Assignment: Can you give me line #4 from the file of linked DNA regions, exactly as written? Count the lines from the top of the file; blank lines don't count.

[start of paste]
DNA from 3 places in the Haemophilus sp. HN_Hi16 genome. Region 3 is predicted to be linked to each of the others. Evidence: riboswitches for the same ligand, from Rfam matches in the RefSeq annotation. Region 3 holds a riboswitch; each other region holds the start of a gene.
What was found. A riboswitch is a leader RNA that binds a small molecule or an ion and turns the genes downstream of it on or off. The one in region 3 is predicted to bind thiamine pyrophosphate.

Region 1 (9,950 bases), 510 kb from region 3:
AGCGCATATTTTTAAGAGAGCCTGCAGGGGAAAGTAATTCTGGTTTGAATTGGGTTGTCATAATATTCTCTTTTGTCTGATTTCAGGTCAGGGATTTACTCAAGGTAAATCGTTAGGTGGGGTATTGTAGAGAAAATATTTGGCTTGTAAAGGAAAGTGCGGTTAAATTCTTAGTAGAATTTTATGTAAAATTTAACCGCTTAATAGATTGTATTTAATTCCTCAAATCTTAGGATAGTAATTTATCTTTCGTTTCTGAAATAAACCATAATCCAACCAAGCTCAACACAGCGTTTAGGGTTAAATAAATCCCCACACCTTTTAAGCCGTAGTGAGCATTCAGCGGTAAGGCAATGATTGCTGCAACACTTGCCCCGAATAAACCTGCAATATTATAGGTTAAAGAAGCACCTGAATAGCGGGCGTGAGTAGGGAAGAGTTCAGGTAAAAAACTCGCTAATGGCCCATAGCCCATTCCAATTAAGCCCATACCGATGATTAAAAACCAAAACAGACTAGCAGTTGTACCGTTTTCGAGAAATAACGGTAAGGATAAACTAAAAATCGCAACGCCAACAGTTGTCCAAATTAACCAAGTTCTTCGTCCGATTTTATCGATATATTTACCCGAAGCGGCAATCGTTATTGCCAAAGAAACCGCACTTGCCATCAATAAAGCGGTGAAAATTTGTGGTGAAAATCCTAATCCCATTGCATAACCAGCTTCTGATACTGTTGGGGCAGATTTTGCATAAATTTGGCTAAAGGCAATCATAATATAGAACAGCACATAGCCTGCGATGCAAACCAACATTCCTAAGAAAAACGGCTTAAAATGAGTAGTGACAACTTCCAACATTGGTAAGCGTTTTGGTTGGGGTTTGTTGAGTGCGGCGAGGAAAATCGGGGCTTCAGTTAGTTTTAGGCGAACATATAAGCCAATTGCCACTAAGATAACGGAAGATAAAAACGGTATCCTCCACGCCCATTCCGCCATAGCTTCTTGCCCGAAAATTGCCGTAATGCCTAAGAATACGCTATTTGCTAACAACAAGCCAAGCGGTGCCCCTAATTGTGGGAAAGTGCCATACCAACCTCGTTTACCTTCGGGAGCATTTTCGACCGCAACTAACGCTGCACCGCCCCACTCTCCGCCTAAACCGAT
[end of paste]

AGCGCATATTTTTAAGAGAGCCTGCAGGGGAAAGTAATTCTGGTTTGAATTGGGTTGTCATAATATTCTCTTTTGTCTGATTTCAGGTCAGGGATTTACTCAAGGTAAATCGTTAGGTGGGGTATTGTAGAGAAAATATTTGGCTTGTAAAGGAAAGTGCGGTTAAATTCTTAGTAGAATTTTATGTAAAATTTAACCGCTTAATAGATTGTATTTAATTCCTCAAATCTTAGGATAGTAATTTATCTTTCGTTTCTGAAATAAACCATAATCCAACCAAGCTCAACACAGCGTTTAGGGTTAAATAAATCCCCACACCTTTTAAGCCGTAGTGAGCATTCAGCGGTAAGGCAATGATTGCTGCAACACTTGCCCCGAATAAACCTGCAATATTATAGGTTAAAGAAGCACCTGAATAGCGGGCGTGAGTAGGGAAGAGTTCAGGTAAAAAACTCGCTAATGGCCCATAGCCCATTCCAATTAAGCCCATACCGATGATTAAAAACCAAAACAGACTAGCAGTTGTACCGTTTTCGAGAAATAACGGTAAGGATAAACTAAAAATCGCAACGCCAACAGTTGTCCAAATTAACCAAGTTCTTCGTCCGATTTTATCGATATATTTACCCGAAGCGGCAATCGTTATTGCCAAAGAAACCGCACTTGCCATCAATAAAGCGGTGAAAATTTGTGGTGAAAATCCTAATCCCATTGCATAACCAGCTTCTGATACTGTTGGGGCAGATTTTGCATAAATTTGGCTAAAGGCAATCATAATATAGAACAGCACATAGCCTGCGATGCAAACCAACATTCCTAAGAAAAACGGCTTAAAATGAGTAGTGACAACTTCCAACATTGGTAAGCGTTTTGGTTGGGGTTTGTTGAGTGCGGCGAGGAAAATCGGGGCTTCAGTTAGTTTTAGGCGAACATATAAGCCAATTGCCACTAAGATAACGGAAGATAAAAACGGTATCCTCCACGCCCATTCCGCCATAGCTTCTTGCCCGAAAATTGCCGTAATGCCTAAGAATACGCTATTTGCTAACAACAAGCCAAGCGGTGCCCCTAATTGTGGGAAAGTGCCATACCAACCTCGTTTACCTTCGGGAGCATTTTCGACCGCAACTAACGCTGCACCGCCCCACTCTCCGCCTAAACCGAT